A Clean Slate


Mk 13

In the Name of God: Creator, Redeemer and Sanctifier. Amen.

Few of us will have experience of actual slates. These were small blackboards, about the size of an iPad; a couple of generations ago, they were used by students to calculate sums in arithmetic.

In those days, paper was expensive, so the students wrote with chalk; when they had finished with one exercise, they could erase it and go on to another one. Slates could also be found in shops in the days before cash registers. Clerks used them to compute customers’ bills.

Today, the phrase, “a clean slate” is a metaphor. A couple with difficulties in their relationship have a heart-to-heart conversation, and they resolve their differences, and they say that they can move forward with “a clean slate.”

But the expression can also be useful in referring to the soul. The Church teaches that when we confess our faults to God, the faults disappear. All is forgiven. The slate has been wiped clean; and we can begin life anew.

That’s a very positive message. It couldn’t be more upbeat!

And it couldn’t be more welcome.

For most of us feel at some time or another that we have black marks that need to be removed from our souls. We remember occasions when we were short-tempered or judgmental. We think of some blunder we made that led to a lost job or the end of a relationship.

So we feel regret and sadness and shame. We sense marks against us on our souls–marks that seem to be painted on, marks that we can’t erase.

The Bible of course connects these feelings to a state of the soul known as sin. For example, in today’s reading from the Gospel of Mark, Jesus talks about misfortune that befalls people, and he notes that bad luck is sometimes viewed as a punishment. According to the text, some people in the city of Siloam died when a tower collapsed upon them. Their misfortune was believed to be a consequence of their sins.

While Jesus doesn’t exactly agree that bad things happen only because of one’s previous mistakes, he does warn his listeners that what they do in life counts. So all sinners need to acknowledge their faults. “Unless you repent,” Christ tells his listeners, “you will all perish.”

The “perishing” that Jesus refers to has been understood by many Christians to refer to eternal suffering after death. Unless we repent, we will go to Hell.

Modern Christians, though, have found this doctrine hard to reconcile with their belief in a loving God. They have claimed that God can save whomever he wants to save. At the end of time, maybe even the worst sinners will be redeemed. Recently an evangelical pastor published a book in which he unexpectedly argued against eternal punishment and in favor of universal salvation; the writer gave his book the memorable title, Love Wins.

Yet even if all people will ultimately be saved and therefore our personal sins will one day be forgiven—still, we need to contend with the little matter of the condition of our souls right now.

We may find that we aren’t able to cast off the guilt we feel about mistakes that we have made in the past. We feel the sting of Christ’s parable of the fig tree that doesn’t bear fruit and must be cut down.

“Unless you repent, you will perish.” Whatever we believe about our chances in eternity, most of us have dark memories lurking in our hearts today.

And, notice this suffering isn’t caused by a punishing God. No, we punish ourselves. We feel guilty about our sins, offenses, and negligences—about the things we’ve done or left undone.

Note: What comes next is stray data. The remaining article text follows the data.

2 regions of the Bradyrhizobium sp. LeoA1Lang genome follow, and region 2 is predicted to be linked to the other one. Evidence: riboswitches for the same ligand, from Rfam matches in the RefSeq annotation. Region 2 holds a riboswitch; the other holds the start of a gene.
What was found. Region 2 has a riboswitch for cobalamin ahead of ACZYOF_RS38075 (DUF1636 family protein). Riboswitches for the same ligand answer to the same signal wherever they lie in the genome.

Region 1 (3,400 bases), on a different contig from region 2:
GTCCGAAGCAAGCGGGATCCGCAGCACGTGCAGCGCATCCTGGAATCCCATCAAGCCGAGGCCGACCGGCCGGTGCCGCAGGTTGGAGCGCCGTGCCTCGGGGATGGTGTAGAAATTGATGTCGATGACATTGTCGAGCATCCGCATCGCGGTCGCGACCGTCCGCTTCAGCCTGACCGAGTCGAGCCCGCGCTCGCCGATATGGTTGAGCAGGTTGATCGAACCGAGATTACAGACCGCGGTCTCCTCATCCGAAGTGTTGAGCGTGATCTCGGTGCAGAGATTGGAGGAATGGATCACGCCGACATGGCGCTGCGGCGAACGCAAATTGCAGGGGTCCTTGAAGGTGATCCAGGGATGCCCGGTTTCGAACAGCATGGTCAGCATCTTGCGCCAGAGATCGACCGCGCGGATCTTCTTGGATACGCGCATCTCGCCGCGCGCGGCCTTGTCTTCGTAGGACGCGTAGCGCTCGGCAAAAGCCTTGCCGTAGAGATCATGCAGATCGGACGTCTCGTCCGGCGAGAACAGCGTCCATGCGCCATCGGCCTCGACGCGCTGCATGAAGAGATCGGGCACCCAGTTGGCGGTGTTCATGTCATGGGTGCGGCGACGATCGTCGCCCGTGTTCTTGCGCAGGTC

I realize that there is a wider dimension to the punishment Christ is referring to. For instance, one commentator on the story of the fig tree says that “the prophetic teaching of Jesus” declared “that the crisis of Israel is at hand.”

Our Assistant Minister gave a vivid description last week of this crisis. The corruption of the Hebrew leaders had led to a stagnant national religion. The traditional faith of Israel wasn’t bearing fruit, and if it continued along the path it was going, it would need to be replaced.

This larger focus of Christ’s teaching is also relevant to us today. We should be concerned, for example, about the declining churches in Western Europe that Pope Benedict sought to revive.

Yet we still need to reflect on the lack of fruitfulness in our own individual lives. And since we’re now nearly halfway through the season of Lent, it can be useful to ask ourselves, how have we been done with our Lenten vows?

Have we kept them as we planned at the beginning of Lent? Have we given up what we planned to give up? Have we taken on what we planned to take on? Has the process of keeping the vows given us a renewed sense of spiritual control?

Have we learned new ways to be productive to do the work of God’s kingdom?

I spoke before Lent of my own vows, which often include something related to food. This Lent, I gave up desserts and sweets—and, as predicted, the vow has made me miserable on a daily basis!

Yet I hope that as I struggled, I have learned to take food a little less seriously. I hope I have freed up some time to think about the greater problems in my soul and, not least, to seek penance and forgiveness from the God who wants all our lives to be productive. If my slate still has marks on it–at least, I have been reminded where I need to go to have the marks erased.

Today, we are holding two baptisms of infants. In the Middle Ages, babies weren’t always baptized. In fact, people sometimes waited until late in life, when they were on their deathbeds, before they asked for the sacrament.

Their reasoning was that they could avoid having any sins on their record when they died, and they could then escape eternal punishment.

Today, thankfully, we are less fearful of hell. But we can still remember the essential truth that baptism clears the soul. All of us had a clean slate at one time, and so we can be free once again.


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